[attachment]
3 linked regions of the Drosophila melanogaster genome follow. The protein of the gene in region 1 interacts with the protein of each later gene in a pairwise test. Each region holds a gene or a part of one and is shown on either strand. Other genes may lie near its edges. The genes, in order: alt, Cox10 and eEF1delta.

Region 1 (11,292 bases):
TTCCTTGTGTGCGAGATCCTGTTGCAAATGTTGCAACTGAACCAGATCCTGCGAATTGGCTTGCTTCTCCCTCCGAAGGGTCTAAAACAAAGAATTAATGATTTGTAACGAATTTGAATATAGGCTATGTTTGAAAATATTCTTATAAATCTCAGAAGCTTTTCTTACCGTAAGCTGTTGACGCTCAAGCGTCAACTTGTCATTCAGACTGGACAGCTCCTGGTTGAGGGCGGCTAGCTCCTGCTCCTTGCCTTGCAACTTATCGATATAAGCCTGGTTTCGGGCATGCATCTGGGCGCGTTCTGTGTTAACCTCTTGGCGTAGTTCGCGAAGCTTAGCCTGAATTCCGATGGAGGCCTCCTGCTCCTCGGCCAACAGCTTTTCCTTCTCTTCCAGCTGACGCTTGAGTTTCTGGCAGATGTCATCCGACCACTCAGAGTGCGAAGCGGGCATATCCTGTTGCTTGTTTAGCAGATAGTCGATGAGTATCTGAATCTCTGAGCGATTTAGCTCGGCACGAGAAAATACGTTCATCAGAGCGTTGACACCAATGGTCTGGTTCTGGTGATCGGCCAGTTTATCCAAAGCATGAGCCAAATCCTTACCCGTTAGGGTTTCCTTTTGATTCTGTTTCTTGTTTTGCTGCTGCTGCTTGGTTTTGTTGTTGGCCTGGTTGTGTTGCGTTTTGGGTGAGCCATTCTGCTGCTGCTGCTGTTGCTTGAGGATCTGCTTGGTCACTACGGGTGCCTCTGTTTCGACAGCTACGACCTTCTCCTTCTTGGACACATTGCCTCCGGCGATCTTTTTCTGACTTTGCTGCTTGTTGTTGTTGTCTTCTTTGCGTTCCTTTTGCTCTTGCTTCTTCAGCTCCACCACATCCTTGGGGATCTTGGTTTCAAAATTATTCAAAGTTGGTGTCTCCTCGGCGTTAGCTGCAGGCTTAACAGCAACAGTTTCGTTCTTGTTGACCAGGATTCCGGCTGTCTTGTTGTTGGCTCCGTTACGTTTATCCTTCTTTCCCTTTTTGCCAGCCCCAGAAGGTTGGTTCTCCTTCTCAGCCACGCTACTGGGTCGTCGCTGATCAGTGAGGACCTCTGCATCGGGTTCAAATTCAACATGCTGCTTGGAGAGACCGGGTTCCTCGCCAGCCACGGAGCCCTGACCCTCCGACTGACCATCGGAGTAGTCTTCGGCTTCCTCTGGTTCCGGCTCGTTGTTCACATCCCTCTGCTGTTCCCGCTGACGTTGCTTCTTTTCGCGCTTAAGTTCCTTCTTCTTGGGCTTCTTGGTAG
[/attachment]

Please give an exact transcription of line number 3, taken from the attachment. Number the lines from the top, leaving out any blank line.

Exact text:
TTCCTTGTGTGCGAGATCCTGTTGCAAATGTTGCAACTGAACCAGATCCTGCGAATTGGCTTGCTTCTCCCTCCGAAGGGTCTAAAACAAAGAATTAATGATTTGTAACGAATTTGAATATAGGCTATGTTTGAAAATATTCTTATAAATCTCAGAAGCTTTTCTTACCGTAAGCTGTTGACGCTCAAGCGTCAACTTGTCATTCAGACTGGACAGCTCCTGGTTGAGGGCGGCTAGCTCCTGCTCCTTGCCTTGCAACTTATCGATATAAGCCTGGTTTCGGGCATGCATCTGGGCGCGTTCTGTGTTAACCTCTTGGCGTAGTTCGCGAAGCTTAGCCTGAATTCCGATGGAGGCCTCCTGCTCCTCGGCCAACAGCTTTTCCTTCTCTTCCAGCTGACGCTTGAGTTTCTGGCAGATGTCATCCGACCACTCAGAGTGCGAAGCGGGCATATCCTGTTGCTTGTTTAGCAGATAGTCGATGAGTATCTGAATCTCTGAGCGATTTAGCTCGGCACGAGAAAATACGTTCATCAGAGCGTTGACACCAATGGTCTGGTTCTGGTGATCGGCCAGTTTATCCAAAGCATGAGCCAAATCCTTACCCGTTAGGGTTTCCTTTTGATTCTGTTTCTTGTTTTGCTGCTGCTGCTTGGTTTTGTTGTTGGCCTGGTTGTGTTGCGTTTTGGGTGAGCCATTCTGCTGCTGCTGCTGTTGCTTGAGGATCTGCTTGGTCACTACGGGTGCCTCTGTTTCGACAGCTACGACCTTCTCCTTCTTGGACACATTGCCTCCGGCGATCTTTTTCTGACTTTGCTGCTTGTTGTTGTTGTCTTCTTTGCGTTCCTTTTGCTCTTGCTTCTTCAGCTCCACCACATCCTTGGGGATCTTGGTTTCAAAATTATTCAAAGTTGGTGTCTCCTCGGCGTTAGCTGCAGGCTTAACAGCAACAGTTTCGTTCTTGTTGACCAGGATTCCGGCTGTCTTGTTGTTGGCTCCGTTACGTTTATCCTTCTTTCCCTTTTTGCCAGCCCCAGAAGGTTGGTTCTCCTTCTCAGCCACGCTACTGGGTCGTCGCTGATCAGTGAGGACCTCTGCATCGGGTTCAAATTCAACATGCTGCTTGGAGAGACCGGGTTCCTCGCCAGCCACGGAGCCCTGACCCTCCGACTGACCATCGGAGTAGTCTTCGGCTTCCTCTGGTTCCGGCTCGTTGTTCACATCCCTCTGCTGTTCCCGCTGACGTTGCTTCTTTTCGCGCTTAAGTTCCTTCTTCTTGGGCTTCTTGGTAG